The 11 most impactful offseason moves for Ohio State football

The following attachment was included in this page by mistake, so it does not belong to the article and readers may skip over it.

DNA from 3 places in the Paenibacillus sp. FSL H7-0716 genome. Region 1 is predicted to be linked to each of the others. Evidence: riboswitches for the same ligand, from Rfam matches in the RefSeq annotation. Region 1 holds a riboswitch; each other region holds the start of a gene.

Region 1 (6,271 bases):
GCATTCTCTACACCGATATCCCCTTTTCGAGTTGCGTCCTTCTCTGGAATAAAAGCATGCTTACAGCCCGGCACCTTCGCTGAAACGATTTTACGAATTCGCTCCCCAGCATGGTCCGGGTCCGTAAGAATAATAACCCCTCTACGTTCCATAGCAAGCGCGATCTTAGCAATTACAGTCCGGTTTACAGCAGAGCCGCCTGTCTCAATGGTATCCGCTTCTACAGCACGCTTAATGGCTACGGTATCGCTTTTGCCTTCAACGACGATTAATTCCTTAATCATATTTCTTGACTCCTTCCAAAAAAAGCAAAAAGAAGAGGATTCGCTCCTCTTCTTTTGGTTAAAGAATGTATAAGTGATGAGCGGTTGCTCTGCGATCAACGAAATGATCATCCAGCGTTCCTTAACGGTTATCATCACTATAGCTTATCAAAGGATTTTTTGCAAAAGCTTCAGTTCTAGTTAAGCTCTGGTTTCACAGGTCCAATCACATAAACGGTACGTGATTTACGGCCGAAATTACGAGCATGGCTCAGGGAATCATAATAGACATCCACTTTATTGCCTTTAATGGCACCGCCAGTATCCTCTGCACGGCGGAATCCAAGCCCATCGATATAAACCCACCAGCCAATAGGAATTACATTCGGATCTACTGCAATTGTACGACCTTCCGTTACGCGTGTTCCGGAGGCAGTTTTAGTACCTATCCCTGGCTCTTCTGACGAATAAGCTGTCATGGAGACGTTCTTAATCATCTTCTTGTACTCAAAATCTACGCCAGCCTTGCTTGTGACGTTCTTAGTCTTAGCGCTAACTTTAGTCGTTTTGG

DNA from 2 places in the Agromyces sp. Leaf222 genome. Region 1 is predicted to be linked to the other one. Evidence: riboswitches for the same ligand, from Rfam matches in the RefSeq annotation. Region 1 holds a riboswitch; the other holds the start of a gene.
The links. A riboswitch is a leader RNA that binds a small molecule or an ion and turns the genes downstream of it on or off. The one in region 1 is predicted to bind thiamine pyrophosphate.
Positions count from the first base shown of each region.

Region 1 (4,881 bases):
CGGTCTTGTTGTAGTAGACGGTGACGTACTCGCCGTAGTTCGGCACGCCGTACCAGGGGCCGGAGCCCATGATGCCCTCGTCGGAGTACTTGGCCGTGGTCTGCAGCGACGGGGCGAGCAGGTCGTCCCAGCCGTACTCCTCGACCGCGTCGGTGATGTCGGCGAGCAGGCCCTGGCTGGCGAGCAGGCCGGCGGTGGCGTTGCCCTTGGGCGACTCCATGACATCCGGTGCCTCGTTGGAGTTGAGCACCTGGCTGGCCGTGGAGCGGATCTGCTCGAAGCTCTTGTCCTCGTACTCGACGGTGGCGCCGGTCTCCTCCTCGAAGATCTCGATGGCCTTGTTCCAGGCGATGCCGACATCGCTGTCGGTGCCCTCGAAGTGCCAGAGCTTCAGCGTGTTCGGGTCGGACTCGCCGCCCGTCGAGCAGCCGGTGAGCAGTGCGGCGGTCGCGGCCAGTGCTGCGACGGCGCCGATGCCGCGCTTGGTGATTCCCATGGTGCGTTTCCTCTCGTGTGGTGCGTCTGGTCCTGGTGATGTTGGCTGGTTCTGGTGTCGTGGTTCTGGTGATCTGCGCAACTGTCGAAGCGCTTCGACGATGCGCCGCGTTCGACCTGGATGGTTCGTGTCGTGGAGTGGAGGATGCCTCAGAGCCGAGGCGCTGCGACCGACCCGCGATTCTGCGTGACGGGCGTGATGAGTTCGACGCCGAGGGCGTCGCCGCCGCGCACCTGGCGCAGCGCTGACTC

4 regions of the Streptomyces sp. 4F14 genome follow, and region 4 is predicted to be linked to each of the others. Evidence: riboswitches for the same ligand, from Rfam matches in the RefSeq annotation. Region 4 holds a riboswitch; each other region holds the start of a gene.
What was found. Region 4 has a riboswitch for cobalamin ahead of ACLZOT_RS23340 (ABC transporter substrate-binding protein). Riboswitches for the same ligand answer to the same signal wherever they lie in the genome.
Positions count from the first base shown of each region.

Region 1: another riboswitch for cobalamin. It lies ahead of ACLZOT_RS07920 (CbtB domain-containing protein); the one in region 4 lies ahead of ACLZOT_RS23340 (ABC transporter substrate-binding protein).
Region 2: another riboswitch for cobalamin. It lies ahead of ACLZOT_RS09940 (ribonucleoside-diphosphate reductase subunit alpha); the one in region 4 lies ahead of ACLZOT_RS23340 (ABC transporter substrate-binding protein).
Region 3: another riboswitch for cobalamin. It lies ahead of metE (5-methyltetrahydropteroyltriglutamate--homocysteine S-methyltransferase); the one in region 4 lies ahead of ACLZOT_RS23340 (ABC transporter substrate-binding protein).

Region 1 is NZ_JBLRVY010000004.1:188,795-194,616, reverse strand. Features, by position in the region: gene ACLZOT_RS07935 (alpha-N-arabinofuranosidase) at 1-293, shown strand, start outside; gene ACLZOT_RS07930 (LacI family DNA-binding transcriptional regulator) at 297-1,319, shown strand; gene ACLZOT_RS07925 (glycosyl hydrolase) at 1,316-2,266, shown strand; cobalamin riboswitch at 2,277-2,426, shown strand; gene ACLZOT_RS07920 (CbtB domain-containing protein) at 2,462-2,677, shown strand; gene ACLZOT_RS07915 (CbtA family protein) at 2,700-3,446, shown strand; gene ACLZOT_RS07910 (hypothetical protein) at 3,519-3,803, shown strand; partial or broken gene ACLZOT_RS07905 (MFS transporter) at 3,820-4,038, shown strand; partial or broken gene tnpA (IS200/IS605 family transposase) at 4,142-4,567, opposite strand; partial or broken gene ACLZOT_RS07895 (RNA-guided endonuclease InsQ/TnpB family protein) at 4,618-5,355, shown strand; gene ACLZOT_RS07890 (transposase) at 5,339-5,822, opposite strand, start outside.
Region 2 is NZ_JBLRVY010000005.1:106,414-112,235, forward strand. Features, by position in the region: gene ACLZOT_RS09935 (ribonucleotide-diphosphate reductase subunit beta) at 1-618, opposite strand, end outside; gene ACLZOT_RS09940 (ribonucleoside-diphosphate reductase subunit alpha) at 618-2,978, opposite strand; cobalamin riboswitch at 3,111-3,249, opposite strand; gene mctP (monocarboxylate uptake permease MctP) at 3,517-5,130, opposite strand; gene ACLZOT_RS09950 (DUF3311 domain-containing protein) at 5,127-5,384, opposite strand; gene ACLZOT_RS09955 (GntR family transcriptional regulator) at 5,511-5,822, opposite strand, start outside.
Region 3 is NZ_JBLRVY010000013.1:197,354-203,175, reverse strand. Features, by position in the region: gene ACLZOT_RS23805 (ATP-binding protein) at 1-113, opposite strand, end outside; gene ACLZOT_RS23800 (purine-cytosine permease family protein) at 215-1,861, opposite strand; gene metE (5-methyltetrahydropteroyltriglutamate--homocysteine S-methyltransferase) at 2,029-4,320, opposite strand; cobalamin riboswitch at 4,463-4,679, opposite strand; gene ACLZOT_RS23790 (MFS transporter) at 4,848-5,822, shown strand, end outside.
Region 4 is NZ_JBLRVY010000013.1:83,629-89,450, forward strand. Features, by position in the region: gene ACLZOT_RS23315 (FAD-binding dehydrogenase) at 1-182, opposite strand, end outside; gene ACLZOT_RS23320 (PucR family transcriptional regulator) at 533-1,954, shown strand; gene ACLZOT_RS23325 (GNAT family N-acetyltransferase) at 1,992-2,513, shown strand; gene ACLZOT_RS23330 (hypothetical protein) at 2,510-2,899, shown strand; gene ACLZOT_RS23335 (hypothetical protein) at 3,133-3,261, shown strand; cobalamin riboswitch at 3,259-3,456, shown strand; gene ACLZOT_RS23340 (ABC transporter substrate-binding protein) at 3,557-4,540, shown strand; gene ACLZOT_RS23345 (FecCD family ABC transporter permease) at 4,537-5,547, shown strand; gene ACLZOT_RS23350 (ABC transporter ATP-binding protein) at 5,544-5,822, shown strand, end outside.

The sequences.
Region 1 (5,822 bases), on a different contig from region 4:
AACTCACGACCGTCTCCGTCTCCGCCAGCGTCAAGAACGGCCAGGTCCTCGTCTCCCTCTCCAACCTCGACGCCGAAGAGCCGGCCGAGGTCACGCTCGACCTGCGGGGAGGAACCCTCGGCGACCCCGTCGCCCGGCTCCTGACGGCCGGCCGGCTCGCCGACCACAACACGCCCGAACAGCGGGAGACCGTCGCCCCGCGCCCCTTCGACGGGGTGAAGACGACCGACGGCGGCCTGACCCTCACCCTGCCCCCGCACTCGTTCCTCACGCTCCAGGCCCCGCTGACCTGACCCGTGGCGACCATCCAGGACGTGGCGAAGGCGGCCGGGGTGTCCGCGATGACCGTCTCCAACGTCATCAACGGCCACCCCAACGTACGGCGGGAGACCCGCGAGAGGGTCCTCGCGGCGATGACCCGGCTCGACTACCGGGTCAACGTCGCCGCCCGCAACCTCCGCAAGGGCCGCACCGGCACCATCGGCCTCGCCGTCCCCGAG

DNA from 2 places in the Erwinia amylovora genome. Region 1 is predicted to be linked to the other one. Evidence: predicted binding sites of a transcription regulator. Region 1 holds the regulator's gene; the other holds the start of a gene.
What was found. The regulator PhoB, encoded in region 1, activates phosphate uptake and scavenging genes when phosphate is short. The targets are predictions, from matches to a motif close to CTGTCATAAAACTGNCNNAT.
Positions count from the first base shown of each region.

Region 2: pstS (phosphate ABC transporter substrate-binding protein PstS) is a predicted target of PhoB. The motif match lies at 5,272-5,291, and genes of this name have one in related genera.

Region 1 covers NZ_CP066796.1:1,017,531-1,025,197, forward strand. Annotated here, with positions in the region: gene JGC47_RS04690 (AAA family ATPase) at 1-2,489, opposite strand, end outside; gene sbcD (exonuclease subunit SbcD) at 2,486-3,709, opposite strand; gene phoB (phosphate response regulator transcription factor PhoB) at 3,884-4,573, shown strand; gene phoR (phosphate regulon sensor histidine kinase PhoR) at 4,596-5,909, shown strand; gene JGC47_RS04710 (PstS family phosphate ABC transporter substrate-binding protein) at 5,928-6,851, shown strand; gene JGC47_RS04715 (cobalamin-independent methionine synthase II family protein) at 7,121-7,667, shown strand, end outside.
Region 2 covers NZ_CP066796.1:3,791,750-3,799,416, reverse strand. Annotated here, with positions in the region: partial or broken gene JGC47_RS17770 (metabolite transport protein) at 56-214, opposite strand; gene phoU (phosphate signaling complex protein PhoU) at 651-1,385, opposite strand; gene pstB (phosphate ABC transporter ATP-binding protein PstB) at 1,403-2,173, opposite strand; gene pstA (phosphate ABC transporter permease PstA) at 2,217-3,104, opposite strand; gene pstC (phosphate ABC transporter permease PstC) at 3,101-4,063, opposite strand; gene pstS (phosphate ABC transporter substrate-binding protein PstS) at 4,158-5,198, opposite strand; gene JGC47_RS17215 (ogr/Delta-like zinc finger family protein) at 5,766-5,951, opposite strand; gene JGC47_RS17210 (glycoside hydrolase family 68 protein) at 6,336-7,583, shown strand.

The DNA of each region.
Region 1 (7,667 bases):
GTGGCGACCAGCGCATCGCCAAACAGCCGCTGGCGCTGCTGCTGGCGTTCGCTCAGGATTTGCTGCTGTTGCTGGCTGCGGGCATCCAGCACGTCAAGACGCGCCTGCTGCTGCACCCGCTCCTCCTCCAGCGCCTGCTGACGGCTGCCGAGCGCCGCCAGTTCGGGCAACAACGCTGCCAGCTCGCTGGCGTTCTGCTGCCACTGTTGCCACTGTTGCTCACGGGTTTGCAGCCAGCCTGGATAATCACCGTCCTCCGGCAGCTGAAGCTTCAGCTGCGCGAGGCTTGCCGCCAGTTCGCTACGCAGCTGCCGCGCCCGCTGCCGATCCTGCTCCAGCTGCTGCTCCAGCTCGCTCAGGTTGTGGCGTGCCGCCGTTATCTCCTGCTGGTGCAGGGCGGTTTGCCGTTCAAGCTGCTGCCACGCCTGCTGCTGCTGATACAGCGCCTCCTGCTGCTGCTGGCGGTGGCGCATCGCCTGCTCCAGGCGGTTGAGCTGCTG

The Columbus Dispatch It’s been an eventful offseason for Ohio State football. Over a span of six months, it lost its veteran offensive coordinator, saw its star quarterback leave for the NFL and supplemented its roster with its largest-ever class of transfers. Below is a ranking of the developments most likely to impact the Buckeyes in the upcoming season and beyond. 11. Keenan Bailey becomes new tight ends coach An up-and-coming assistant who had been on the support staff since 2016, Bailey took over former offensive coordinator Kevin Wilson’s responsibilities coaching tight ends. The Buckeyes’ use of 12 personnel groupings, packages with two tight ends, makes it important for him to keep developing options behind Cade Stover on the depth chart. 10. Ohio State signs top-five recruiting class The top-five-ranked recruiting class the Buckeyes signed in December was headlined by the receivers. Three of the four-highest rated prospects were wideouts, led by five-star Brandon Inniss who enrolled this summer and Carnell Tate who shined in spring practice. Though Ohio State is stacked at receiver, they’re likely to be backups at least right away. 9. Buckeyes add offensive line depth While they struck out on a handful of targets in the winter transfer window, the Buckeyes found a tackle in the spring in Josh Simmons, who was San Diego State’s starting right tackle last fall. Simmons should be in the mix to start at right tackle with Zen Michalski and Tegra Tshabola and also offers upside with three seasons of eligibility left. 8. Tony Alford keeps running back room intact Ohio State avoided attrition at running back with Miyan Williams returning for a fourth season and other underclassmen rebuffing the allure of the transfer portal. Although it could make distributing carries a more challenging balancing act for Alford, the veteran running backs coach, it’s a good problem to have for the Buckeyes as injuries took their toll on the position last season. Five scholarship backs afford them plenty of depth and options to build a rotation. 7. Kyle McCord and Devin Brown stay It’s become a challenge for teams to maintain depth at quarterback due to the NCAA’s relaxed transfer rules, so it’s notable neither McCord nor Brown was tempted by the portal when spring practice ended in April without a clear frontrunner in the high-profile position battle. Both vowed to continue competing. The continuity leading into preseason training camp gives the staff a better shot at settling on a starter behind center. 6. Kevin Wilson leaves for Tulsa Wilson coordinated the Buckeyes’ offense for six seasons before finding his second shot at a head-coaching job. While he did not call plays, a role that has been handled by Day, he held a prominent role in game planning during a period of offensive explosion at Ohio State. Three of the five highest-scoring seasons in the program’s history involved Wilson as the offensive coordinator. His departure drained some of the brain power within the Woody Hayes Athletic Center. 5. Brian Hartline takes over as offensive coordinator The rapid rise for Hartline continued in January when the wide receivers coach added offensive coordinator to his title to replace Wilson. As he steps into the role, he’s someone who is well-versed in Day’s offense, a level of familiarity that could leave Day comfortable delegating more play-calling responsibilities. It would be the first time for Hartline, who became a full-time position coach only in 2019, to call plays, making him a bit inexperienced, but he’s had little issues handling other learning curves in his career. 4. Tommy Eichenberg returns for fifth season The presence of Eichenberg, a tough-nosed, swarming middle linebacker who totaled 120 tackles in a breakout season last fall, is among the reasons the Buckeyes’ defense could take another leap forward in its second year coordinated by Jim Knowles. Eichenberg should be among the preseason candidates for the Butkus Award as the top linebacker in the nation and makes his biggest impact defending the run, bottling up running backs. His decision to stay in school was the most draft decision benefiting Ohio State this offseason. 3. Luke Wypler and Paris Johnson enter NFL draft The biggest holes on Ohio State’s roster remain on its offensive line, which lost three out of its five starters from last season. While Johnson’s departure was anticipated, long viewed as a high-end selection in the first round, Wypler caught the staff by surprise in going pro and complicated offensive line coach Justin Frye’s rebuild. Experience at center is razor thin with Carson Hinzman, a redshirt freshman who only enrolled last summer, left as the apparent frontrunner to succeed Wypler as the line’s anchor at the end of spring practice. 2. Buckeyes strengthen secondary through the transfer portal The Achilles’ heel of Ohio State’s defense last year was its secondary, which was responsible for a majority of the big, back-breaking plays given up in consecutive losses to Michigan and Georgia at the end of the season. The pickups of safety Ja’Had Carter and cornerback Davison Igbinosun out of the transfer portal should prove significant as a result. Carter was a three-year starter at Syracuse with a lot of experience in slot coverage, someone who could take over for Tanner McCalister as the nickel corner if he beats out Cameron Martinez. Igbinosun made a splash at Mississippi, stepping up as a starter and becoming a freshman All-American, and should at least be in a rotation with Denzel Burke and Jordan Hancock. 1. C.J. Stroud enters NFL draft While Stroud’s declaration in January was no surprise, it was drawn out into the 11th hour. He waited until the last day underclassmen were eligible to file paperwork for early entry into the draft, tantalizing fans with the possibility of him remaining in school. It was a bit of false hope, but the mere prospect was something to ponder at least for a few winter nights. Consider too that nothing has reshaped the outlook more for the Buckeyes this fall than Stroud’s decision. Had he made the shocking decision to stay, Ohio State might be the preseason No. 1 team over Georgia, the two-time defending national champions. Instead, it has a significant question mark at quarterback and will be lower than the top spot in the preseason polls.